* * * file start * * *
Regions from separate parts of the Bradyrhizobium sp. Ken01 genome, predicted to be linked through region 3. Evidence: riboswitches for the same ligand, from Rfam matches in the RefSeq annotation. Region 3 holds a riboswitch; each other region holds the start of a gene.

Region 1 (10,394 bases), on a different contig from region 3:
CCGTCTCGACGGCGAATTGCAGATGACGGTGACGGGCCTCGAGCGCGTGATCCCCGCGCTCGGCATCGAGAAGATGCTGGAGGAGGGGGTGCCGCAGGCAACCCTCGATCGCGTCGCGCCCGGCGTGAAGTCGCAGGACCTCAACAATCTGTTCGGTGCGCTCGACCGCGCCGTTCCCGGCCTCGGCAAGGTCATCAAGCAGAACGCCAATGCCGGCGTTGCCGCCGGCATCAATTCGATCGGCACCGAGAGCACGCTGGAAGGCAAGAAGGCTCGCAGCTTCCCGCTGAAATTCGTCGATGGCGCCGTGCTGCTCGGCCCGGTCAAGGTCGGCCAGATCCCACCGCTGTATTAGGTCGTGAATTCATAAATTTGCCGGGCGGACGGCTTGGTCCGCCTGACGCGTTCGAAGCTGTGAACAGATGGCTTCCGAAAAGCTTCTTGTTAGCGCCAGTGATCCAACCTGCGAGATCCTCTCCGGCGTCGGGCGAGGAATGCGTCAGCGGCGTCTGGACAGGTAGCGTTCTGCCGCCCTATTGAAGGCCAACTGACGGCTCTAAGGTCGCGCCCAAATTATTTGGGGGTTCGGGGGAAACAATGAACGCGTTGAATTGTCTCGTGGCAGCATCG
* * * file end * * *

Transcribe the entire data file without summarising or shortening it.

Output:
Regions from separate parts of the Bradyrhizobium sp. Ken01 genome, predicted to be linked through region 3. Evidence: riboswitches for the same ligand, from Rfam matches in the RefSeq annotation. Region 3 holds a riboswitch; each other region holds the start of a gene.

Region 1 (10,394 bases), on a different contig from region 3:
CCGTCTCGACGGCGAATTGCAGATGACGGTGACGGGCCTCGAGCGCGTGATCCCCGCGCTCGGCATCGAGAAGATGCTGGAGGAGGGGGTGCCGCAGGCAACCCTCGATCGCGTCGCGCCCGGCGTGAAGTCGCAGGACCTCAACAATCTGTTCGGTGCGCTCGACCGCGCCGTTCCCGGCCTCGGCAAGGTCATCAAGCAGAACGCCAATGCCGGCGTTGCCGCCGGCATCAATTCGATCGGCACCGAGAGCACGCTGGAAGGCAAGAAGGCTCGCAGCTTCCCGCTGAAATTCGTCGATGGCGCCGTGCTGCTCGGCCCGGTCAAGGTCGGCCAGATCCCACCGCTGTATTAGGTCGTGAATTCATAAATTTGCCGGGCGGACGGCTTGGTCCGCCTGACGCGTTCGAAGCTGTGAACAGATGGCTTCCGAAAAGCTTCTTGTTAGCGCCAGTGATCCAACCTGCGAGATCCTCTCCGGCGTCGGGCGAGGAATGCGTCAGCGGCGTCTGGACAGGTAGCGTTCTGCCGCCCTATTGAAGGCCAACTGACGGCTCTAAGGTCGCGCCCAAATTATTTGGGGGTTCGGGGGAAACAATGAACGCGTTGAATTGTCTCGTGGCAGCATCG